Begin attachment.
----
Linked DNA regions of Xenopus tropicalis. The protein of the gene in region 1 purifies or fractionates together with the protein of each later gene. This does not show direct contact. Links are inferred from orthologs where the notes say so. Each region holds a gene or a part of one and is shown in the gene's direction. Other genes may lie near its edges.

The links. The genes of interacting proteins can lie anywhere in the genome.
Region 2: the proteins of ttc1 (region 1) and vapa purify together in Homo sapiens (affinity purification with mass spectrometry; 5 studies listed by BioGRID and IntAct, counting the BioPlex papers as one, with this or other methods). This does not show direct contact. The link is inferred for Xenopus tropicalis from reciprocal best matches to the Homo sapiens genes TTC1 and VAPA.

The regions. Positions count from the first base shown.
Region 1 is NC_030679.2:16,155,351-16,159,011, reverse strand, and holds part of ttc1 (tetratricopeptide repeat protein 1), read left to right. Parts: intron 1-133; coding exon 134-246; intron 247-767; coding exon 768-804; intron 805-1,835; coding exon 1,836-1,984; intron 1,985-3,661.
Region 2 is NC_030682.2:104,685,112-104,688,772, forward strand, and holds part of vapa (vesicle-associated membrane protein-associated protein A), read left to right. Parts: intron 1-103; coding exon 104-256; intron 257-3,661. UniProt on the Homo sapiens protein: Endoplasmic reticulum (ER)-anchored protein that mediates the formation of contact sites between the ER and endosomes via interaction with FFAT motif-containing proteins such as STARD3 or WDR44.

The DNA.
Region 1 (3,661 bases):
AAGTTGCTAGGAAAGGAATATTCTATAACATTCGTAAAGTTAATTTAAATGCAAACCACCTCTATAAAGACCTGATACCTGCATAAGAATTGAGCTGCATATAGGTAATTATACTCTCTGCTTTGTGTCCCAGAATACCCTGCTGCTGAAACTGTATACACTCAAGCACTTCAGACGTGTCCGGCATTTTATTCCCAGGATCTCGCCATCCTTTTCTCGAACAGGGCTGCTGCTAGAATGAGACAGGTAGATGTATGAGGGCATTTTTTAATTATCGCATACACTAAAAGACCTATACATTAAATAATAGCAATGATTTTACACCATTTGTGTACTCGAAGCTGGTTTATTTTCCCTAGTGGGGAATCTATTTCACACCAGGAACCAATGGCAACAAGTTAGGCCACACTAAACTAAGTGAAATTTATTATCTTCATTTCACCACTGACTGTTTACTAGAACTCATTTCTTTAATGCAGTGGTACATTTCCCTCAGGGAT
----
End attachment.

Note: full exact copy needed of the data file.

Linked DNA regions of Xenopus tropicalis. The protein of the gene in region 1 purifies or fractionates together with the protein of each later gene. This does not show direct contact. Links are inferred from orthologs where the notes say so. Each region holds a gene or a part of one and is shown in the gene's direction. Other genes may lie near its edges.

The links. The genes of interacting proteins can lie anywhere in the genome.
Region 2: the proteins of ttc1 (region 1) and vapa purify together in Homo sapiens (affinity purification with mass spectrometry; 5 studies listed by BioGRID and IntAct, counting the BioPlex papers as one, with this or other methods). This does not show direct contact. The link is inferred for Xenopus tropicalis from reciprocal best matches to the Homo sapiens genes TTC1 and VAPA.

The regions. Positions count from the first base shown.
Region 1 is NC_030679.2:16,155,351-16,159,011, reverse strand, and holds part of ttc1 (tetratricopeptide repeat protein 1), read left to right. Parts: intron 1-133; coding exon 134-246; intron 247-767; coding exon 768-804; intron 805-1,835; coding exon 1,836-1,984; intron 1,985-3,661.
Region 2 is NC_030682.2:104,685,112-104,688,772, forward strand, and holds part of vapa (vesicle-associated membrane protein-associated protein A), read left to right. Parts: intron 1-103; coding exon 104-256; intron 257-3,661. UniProt on the Homo sapiens protein: Endoplasmic reticulum (ER)-anchored protein that mediates the formation of contact sites between the ER and endosomes via interaction with FFAT motif-containing proteins such as STARD3 or WDR44.

The DNA.
Region 1 (3,661 bases):
AAGTTGCTAGGAAAGGAATATTCTATAACATTCGTAAAGTTAATTTAAATGCAAACCACCTCTATAAAGACCTGATACCTGCATAAGAATTGAGCTGCATATAGGTAATTATACTCTCTGCTTTGTGTCCCAGAATACCCTGCTGCTGAAACTGTATACACTCAAGCACTTCAGACGTGTCCGGCATTTTATTCCCAGGATCTCGCCATCCTTTTCTCGAACAGGGCTGCTGCTAGAATGAGACAGGTAGATGTATGAGGGCATTTTTTAATTATCGCATACACTAAAAGACCTATACATTAAATAATAGCAATGATTTTACACCATTTGTGTACTCGAAGCTGGTTTATTTTCCCTAGTGGGGAATCTATTTCACACCAGGAACCAATGGCAACAAGTTAGGCCACACTAAACTAAGTGAAATTTATTATCTTCATTTCACCACTGACTGTTTACTAGAACTCATTTCTTTAATGCAGTGGTACATTTCCCTCAGGGAT